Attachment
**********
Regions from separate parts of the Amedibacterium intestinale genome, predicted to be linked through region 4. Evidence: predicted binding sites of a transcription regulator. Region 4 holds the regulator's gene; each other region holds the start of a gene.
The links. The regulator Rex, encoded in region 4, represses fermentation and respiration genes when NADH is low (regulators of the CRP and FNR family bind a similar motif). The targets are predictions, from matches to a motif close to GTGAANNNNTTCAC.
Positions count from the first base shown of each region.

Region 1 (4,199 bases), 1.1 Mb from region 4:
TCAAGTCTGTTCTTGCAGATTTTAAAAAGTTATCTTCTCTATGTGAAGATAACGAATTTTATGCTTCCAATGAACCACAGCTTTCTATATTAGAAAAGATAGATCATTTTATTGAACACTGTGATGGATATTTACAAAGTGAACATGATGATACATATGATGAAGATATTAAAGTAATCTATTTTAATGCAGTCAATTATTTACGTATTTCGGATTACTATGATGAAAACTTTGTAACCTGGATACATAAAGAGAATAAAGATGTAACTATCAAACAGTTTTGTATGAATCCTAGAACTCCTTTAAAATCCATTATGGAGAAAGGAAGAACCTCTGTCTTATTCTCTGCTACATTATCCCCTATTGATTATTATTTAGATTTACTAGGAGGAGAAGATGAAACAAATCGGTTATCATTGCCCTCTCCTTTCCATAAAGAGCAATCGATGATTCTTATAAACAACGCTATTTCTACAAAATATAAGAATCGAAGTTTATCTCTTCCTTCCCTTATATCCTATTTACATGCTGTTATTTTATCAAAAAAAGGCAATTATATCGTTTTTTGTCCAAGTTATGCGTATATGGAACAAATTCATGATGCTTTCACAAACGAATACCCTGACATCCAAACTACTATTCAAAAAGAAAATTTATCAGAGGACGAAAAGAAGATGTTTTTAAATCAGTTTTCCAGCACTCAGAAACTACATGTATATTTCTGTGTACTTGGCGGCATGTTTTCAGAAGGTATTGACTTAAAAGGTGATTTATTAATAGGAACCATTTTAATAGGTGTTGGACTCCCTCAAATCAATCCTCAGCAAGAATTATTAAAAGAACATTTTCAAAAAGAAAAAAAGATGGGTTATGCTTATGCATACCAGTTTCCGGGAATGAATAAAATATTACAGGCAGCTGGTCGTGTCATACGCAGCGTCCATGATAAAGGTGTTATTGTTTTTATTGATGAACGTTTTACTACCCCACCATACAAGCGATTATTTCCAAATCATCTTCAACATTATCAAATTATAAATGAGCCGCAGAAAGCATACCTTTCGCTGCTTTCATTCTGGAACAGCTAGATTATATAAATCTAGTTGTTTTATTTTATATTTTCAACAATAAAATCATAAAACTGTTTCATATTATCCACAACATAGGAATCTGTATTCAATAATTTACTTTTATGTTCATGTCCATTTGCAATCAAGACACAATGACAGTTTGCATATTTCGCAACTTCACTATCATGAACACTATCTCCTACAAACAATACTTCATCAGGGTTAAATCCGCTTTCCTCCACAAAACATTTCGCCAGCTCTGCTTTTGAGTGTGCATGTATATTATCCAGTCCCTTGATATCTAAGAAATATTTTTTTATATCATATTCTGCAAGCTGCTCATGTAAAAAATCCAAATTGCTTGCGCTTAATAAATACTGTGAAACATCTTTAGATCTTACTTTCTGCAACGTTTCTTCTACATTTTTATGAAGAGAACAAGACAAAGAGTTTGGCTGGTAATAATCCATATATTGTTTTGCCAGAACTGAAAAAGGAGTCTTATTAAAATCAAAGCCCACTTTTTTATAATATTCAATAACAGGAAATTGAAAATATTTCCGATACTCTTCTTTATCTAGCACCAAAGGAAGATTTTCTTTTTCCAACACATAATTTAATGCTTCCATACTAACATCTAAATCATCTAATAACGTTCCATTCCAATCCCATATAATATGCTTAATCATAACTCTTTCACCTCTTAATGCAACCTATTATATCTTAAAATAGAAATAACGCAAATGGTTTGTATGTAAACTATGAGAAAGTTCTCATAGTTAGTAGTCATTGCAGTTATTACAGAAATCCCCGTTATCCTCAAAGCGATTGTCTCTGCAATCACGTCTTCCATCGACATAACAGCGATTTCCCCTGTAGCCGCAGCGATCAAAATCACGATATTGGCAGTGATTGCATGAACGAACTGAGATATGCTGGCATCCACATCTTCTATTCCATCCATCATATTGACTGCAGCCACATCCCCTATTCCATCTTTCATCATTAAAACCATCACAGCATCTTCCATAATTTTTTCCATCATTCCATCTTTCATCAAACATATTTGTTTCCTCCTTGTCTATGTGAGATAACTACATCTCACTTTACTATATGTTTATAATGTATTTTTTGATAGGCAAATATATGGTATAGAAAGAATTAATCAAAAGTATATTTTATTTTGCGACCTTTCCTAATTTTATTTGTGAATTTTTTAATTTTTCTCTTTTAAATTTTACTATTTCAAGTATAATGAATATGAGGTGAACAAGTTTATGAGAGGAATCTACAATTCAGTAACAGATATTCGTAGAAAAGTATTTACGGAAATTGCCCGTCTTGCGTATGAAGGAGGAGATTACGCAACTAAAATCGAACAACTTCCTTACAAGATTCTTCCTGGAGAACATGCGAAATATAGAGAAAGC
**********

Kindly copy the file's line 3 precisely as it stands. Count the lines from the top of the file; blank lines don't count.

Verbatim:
Positions count from the first base shown of each region.